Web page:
Figure 2: Position during procedure (left Aintree catheter, right rigid bronchoscope).

Figure 3: A bronchoscopic endotracheal view after Aintree catheter passing distal to lesion (catheter at 2 o"clock position).

No tracheoesophageal fistula was observed. Bronchoscopy was terminated upon restoring airway patency. A size of 8.0 tracheal tube was railroaded over the Aintree catheter. The total procedural time was less than 30 min, and the patient was extubated uneventfully in the operating room. He was transferred from the intensive care unit to the oncology ward after one day follow-up to continue radiotherapy and he was discharged on postoperative Day 4.


A variety of options are available for ventilation during RB.[4] To achieve adequate oxygenation and ventilation via an uncuffed open rigid bronchoscope requires the use of ventilation strategies established by local expertise, equipment availability, and individual patient-related factors. Regardless of the ventilation technique, close communication between the thoracic surgeon and the anesthesiologist is essential.

Tumor debulking treatment provides immediate relief from airway obstruction[5] and tracheal narrowing requires a smaller size, extra-long, rigid tracheal tube during procedure.[6] The Aintree catheter has a narrower external diameter than a tracheal tube of the same internal diameter. In addition, it is longer than ETT to facilitate procedure during RB. It is a blunt-tipped and semi-rigid plastic sheath with internal and external diameters of 4.7 mm and 7.0 mm, respectively. It is supplied with a 15-mm connector to allow ventilation and oxygenation. The width and consistency of the catheter resist any tendency to kink during the railroading phase of the intubation.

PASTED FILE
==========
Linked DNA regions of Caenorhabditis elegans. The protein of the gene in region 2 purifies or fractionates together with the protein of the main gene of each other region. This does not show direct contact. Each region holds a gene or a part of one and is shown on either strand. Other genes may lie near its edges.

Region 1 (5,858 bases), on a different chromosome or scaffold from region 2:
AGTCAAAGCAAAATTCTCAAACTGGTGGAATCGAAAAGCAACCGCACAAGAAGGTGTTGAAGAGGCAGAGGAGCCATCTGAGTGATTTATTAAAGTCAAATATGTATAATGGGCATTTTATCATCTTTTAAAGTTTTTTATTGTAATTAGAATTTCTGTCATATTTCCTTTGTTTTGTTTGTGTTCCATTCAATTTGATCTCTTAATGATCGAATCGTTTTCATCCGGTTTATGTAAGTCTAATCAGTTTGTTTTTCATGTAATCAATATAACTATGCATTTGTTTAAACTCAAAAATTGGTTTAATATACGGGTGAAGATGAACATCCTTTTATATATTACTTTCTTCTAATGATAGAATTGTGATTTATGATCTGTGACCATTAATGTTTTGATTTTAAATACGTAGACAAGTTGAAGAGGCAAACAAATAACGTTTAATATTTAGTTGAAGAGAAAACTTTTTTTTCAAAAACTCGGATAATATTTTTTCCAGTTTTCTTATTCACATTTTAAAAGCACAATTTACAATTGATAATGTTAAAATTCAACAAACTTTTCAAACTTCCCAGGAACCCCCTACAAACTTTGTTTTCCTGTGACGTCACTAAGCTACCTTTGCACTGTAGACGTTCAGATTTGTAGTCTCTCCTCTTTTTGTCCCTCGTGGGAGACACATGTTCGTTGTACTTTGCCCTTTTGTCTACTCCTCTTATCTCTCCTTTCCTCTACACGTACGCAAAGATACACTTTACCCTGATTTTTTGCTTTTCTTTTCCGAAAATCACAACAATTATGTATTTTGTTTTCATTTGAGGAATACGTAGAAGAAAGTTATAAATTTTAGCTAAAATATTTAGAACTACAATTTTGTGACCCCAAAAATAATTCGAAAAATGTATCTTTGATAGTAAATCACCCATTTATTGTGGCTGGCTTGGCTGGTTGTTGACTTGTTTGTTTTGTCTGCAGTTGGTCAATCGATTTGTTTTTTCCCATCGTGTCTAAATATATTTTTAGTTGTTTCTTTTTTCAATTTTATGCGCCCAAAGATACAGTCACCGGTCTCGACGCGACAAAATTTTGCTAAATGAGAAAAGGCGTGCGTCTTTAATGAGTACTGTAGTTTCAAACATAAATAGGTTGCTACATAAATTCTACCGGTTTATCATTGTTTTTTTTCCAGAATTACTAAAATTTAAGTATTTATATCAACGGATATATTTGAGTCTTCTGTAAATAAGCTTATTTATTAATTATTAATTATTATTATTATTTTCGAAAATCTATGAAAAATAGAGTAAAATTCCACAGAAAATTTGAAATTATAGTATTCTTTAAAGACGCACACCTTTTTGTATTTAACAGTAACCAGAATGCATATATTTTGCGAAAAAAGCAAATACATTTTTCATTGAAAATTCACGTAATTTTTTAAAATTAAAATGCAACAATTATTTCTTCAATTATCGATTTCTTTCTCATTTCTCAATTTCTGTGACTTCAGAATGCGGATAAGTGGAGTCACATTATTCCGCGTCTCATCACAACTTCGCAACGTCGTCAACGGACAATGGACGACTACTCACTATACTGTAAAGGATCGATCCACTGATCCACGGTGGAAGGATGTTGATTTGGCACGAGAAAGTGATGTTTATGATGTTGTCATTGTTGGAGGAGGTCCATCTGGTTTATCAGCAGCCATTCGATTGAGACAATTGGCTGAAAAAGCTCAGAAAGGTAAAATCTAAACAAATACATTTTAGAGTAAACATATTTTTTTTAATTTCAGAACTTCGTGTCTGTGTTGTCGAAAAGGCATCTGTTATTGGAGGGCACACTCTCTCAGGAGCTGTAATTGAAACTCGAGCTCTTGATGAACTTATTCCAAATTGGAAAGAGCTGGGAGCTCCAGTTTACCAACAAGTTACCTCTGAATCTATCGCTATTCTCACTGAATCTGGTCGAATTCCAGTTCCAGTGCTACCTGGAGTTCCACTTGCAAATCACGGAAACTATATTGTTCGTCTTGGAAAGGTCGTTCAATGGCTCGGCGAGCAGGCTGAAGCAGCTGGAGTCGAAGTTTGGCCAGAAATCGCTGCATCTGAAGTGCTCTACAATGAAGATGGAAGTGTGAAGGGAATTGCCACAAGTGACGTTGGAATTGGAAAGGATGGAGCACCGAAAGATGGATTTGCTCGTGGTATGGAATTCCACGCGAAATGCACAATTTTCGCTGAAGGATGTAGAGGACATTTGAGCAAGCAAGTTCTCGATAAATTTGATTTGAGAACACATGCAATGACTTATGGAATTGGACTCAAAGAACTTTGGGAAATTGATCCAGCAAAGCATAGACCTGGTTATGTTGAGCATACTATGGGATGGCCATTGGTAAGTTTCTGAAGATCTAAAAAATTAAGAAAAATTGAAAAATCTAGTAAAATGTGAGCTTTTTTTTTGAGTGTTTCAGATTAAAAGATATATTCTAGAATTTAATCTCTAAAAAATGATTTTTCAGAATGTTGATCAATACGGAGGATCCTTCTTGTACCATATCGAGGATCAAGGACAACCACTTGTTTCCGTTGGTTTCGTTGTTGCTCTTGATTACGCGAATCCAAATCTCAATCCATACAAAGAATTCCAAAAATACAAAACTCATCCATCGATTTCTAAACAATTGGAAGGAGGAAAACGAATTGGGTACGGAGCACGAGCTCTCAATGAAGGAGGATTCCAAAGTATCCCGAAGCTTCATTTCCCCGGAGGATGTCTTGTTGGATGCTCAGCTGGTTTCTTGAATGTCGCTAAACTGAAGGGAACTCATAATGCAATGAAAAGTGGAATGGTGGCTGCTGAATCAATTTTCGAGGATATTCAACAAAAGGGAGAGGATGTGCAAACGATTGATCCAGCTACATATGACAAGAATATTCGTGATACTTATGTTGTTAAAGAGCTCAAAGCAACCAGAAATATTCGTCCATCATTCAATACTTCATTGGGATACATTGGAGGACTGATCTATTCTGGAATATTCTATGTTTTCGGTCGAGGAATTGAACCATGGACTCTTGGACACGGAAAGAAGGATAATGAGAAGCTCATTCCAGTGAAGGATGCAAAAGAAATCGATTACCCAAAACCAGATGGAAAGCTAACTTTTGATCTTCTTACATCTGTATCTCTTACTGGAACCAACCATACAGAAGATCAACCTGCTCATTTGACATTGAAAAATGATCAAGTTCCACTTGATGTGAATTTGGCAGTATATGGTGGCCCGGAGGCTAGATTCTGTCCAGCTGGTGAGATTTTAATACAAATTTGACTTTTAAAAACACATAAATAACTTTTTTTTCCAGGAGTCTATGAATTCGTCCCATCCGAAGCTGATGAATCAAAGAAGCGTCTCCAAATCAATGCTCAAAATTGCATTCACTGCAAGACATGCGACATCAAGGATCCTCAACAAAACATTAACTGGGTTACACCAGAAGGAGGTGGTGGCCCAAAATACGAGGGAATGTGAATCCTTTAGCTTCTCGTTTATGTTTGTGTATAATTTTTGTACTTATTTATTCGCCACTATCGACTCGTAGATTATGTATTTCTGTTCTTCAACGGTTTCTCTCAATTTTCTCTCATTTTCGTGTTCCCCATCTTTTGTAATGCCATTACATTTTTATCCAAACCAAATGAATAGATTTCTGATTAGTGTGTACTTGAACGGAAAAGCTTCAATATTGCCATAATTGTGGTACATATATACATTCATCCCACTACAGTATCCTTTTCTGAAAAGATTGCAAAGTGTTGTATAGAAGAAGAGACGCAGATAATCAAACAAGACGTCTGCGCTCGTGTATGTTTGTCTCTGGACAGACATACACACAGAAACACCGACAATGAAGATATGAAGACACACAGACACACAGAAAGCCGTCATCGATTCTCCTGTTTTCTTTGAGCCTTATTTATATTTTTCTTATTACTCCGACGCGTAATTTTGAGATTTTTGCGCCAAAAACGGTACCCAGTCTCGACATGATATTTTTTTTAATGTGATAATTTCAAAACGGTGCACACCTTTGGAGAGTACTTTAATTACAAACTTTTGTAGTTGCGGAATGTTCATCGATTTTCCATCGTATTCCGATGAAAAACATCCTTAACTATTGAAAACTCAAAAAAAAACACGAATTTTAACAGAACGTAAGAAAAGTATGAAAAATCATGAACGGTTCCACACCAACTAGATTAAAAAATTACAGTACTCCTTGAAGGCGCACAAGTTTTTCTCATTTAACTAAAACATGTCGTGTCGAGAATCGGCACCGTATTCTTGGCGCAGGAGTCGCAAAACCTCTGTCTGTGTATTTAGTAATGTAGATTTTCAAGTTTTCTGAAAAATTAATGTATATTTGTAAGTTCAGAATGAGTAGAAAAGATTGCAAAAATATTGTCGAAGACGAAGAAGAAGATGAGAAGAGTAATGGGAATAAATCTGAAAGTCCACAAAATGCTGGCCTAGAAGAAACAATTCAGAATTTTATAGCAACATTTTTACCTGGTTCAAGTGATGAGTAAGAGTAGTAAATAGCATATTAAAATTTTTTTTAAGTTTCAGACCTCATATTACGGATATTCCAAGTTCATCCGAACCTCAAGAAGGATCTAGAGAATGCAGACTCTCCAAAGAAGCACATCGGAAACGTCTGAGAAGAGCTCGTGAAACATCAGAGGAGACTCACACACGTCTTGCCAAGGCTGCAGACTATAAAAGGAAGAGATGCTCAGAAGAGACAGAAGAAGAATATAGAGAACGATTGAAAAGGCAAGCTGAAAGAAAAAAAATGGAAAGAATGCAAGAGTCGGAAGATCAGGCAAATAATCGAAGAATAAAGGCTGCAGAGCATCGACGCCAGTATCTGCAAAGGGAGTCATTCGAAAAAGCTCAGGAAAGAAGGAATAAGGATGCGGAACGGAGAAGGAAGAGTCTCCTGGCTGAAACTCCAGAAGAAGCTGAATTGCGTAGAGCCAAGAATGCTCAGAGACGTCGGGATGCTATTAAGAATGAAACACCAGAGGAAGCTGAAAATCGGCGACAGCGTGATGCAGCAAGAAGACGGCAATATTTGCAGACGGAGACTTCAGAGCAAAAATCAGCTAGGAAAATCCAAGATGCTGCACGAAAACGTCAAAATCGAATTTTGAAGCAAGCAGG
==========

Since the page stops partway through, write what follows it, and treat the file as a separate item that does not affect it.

In our case, the aforementioned features enabled us to pass the rigid bronchoscope alongside the catheter, while providing adequate ventilation with minimal air leak. This combination, also, resulted in safe debulking of the lesion. A similar method consisting of the use of a small-size ETT alongside the rigid bronchoscope through the same passage resulted in some ventilation problems due to kinking and extreme narrowing of the ETT.[4]

Currently, two ventilation techniques are widely used in patients undergoing RB.[4] In closed system, controlled ventilation technique, rigid bronchoscope is used similarly to an ETT to provide ventilation under positive pressure ventilation. Although no head-to-head studies have been undertaken, manual jet ventilation is the most widely used mode of ventilation in patients undergoing RB today.[7] It uses a high-pressure gas source applied to open airway in short bursts via a small-bore soft catheter. The catheters used for jet ventilation are made of soft silicon which would not be suitable in the presented case to pass beyond the tumor. These two traditional lung ventilation techniques were not an option in our case, as the mass caused near-total obstruction of the right main bronchus by herniating over carina. Therefore, the Aintree catheter was placed into the right main bronchus distally to the lesion which allowed sufficient controlled ventilation during debulking of the tumor Figure 4. If available in our center, jet ventilation could have been used after the insertion of the Aintree catheter for maintenance of ventilation. However, as no jet ventilation system was available, we continued the procedure by using standard anesthesia machine to obtain a high frequency.

Figure 4: A bronchoscopic endotracheal view of clear right main bronchus after debulking.

In conclusion, this is a novel approach for ventilation with the Aintree catheter during rigid bronchoscopy in a case with a tracheal carinal tumor and it demonstrates not only feasibility, but also safety of ventilation during procedure. To the best of our knowledge, this is the first report to use such a technique for successful ventilation during RB in a case with a tracheal carinal tumor. We believe that this approach can be also used in other instances for tracheal lesions where rigid bronchoscopy is to be performed.

Declaration of conflicting interests
The authors declared no conflicts of interest with respect to the authorship and/or publication of this article.

The authors received no financial support for the research and/or authorship of this article.

Keywords : Catheter ventilation, rigid bronchoscopy, tracheal stenosis